In a recently article for the National B2B Centre (Google Analytics – First Time Through) I highlighted the top 5 or 6 reports I look at when reviewing Analytics for people.

If I was trying to prioritise that list then in fact I would choose the keywords report as number 1, especially for clients who are just starting out in understanding how their website is working and beginning to make their own changes.

The keywords report will tell you exactly what words and phrases visitors have typed into a search engine to get to your site (or blog). So you get to find out exactly how people are thinking about you or your products when they do a search.

Some of my clients are a bit disappointed when they see that a lot of searches include their company name. I usually suggest that they turn that thought round and consider the possibility that their company or brand name is strong enough for people just to type that in.

Other times people are disappointed when people search on “simpler versions” of a product name than they have used on their website (e.g. “thermometers” rather than “temperature monitoring equipment”). This is an example of having to understand the language that your customers use to describe products, services, processes, places etc. Use this feedback to modify the way your site is optimised and maybe even modify your sales processes.

Finally people get drawn, naturally, to the keywords that have generated the highest number of visits. Well don’t ignore the smaller numbers.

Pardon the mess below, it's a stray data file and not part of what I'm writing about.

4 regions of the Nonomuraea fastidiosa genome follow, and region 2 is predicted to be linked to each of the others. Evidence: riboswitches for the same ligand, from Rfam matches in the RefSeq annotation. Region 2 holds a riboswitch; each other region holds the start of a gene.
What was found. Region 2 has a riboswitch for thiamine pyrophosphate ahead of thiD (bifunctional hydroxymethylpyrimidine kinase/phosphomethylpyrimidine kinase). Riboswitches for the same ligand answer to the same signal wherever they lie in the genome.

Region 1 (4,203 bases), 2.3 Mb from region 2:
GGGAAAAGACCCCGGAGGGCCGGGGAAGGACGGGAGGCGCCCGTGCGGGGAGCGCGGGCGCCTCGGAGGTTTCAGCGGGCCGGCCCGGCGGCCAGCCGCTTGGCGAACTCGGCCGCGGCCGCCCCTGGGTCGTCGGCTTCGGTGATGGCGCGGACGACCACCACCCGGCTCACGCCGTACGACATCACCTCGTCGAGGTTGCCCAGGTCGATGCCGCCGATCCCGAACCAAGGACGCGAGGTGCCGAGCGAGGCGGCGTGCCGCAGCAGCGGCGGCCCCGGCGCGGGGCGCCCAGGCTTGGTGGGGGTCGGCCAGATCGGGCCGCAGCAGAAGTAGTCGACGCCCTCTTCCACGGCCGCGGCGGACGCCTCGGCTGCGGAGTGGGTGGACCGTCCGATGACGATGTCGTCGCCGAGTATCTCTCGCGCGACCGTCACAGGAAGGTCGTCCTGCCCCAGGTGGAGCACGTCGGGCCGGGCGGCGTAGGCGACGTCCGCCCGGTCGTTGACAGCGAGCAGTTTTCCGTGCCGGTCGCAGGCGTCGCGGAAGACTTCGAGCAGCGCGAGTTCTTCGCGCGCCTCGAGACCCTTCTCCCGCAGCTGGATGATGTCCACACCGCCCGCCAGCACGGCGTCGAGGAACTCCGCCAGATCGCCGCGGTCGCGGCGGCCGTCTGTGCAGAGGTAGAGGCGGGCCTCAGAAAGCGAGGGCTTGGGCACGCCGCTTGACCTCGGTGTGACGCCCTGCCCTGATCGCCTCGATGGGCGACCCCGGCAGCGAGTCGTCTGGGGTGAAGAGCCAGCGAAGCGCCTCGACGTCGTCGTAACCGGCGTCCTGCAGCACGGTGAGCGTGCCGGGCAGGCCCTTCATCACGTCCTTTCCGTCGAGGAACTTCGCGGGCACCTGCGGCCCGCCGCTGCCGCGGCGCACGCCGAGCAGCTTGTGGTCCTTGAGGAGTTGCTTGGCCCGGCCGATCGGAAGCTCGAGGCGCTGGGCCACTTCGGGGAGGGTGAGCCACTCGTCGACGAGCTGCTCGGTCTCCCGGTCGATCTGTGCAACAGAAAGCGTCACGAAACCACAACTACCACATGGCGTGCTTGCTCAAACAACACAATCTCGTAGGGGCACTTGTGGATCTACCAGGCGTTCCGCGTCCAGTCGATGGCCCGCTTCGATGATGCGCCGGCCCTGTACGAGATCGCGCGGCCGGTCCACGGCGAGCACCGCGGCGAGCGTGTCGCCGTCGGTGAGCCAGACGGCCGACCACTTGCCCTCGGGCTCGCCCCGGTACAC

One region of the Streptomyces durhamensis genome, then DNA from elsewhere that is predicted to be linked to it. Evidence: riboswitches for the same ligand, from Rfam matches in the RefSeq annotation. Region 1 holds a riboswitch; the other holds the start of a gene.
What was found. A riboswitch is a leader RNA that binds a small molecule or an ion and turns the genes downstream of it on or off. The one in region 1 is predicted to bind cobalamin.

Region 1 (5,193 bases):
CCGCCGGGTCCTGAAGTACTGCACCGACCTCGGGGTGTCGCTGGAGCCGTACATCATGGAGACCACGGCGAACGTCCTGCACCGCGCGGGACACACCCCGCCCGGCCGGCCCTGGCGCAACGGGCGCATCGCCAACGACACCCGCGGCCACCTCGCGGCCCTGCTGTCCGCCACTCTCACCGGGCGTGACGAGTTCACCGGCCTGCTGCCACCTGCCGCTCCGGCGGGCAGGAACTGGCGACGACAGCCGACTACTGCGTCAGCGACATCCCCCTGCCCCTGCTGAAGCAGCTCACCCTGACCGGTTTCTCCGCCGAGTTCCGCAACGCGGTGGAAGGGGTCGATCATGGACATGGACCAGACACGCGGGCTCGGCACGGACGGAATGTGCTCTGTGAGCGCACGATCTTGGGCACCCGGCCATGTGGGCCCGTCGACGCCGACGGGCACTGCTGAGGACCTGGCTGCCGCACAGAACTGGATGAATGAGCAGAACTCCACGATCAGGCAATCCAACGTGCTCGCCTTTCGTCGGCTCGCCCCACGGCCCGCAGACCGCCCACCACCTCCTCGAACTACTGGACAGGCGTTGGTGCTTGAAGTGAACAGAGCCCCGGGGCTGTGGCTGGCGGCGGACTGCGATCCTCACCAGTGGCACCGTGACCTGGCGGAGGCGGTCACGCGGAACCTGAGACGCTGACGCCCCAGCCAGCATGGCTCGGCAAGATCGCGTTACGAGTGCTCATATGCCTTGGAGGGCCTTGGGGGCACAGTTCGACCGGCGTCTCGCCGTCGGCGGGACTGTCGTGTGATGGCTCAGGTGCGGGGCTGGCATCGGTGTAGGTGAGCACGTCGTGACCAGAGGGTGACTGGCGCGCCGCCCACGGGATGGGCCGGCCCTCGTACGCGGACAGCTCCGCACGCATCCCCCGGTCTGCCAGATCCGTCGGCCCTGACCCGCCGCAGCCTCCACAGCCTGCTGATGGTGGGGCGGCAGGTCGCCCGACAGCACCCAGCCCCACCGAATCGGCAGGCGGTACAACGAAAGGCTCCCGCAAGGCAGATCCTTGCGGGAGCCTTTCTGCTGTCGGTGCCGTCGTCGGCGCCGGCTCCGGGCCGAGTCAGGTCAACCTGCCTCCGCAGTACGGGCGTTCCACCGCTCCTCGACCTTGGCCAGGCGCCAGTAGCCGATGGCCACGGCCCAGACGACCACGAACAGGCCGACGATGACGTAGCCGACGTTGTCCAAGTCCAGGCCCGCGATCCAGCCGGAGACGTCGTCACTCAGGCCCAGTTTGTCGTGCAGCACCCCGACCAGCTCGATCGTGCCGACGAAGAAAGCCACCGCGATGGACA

• Firstly use the filter field at the bottom of the report to aggregate searches that include important words and synonyms, for instance “Thermometer|Temperature gauge|Celsius”. The report that follows will show you all the searches that include those words and suddenly you may see a substantial amount of visits from all sorts of variations of these search terms. Most people find some real surprises when they do this and it can impact the way that you think about your business.
  • Secondly have a look at some of the search terms that have generated a small number of visits (but which are relevant) and do a search on them. If your site isn’t ranked in say the top 3 pages of the search engine results then consider what effort people have made to actually visit your site. If your site isn’t optimised for the keyword already then “make it so” because it is likely that your site gets more visible for the term you will generate additional traffic.

Gareth Edwards

Arrowsmith Marketing – Managing your website for business success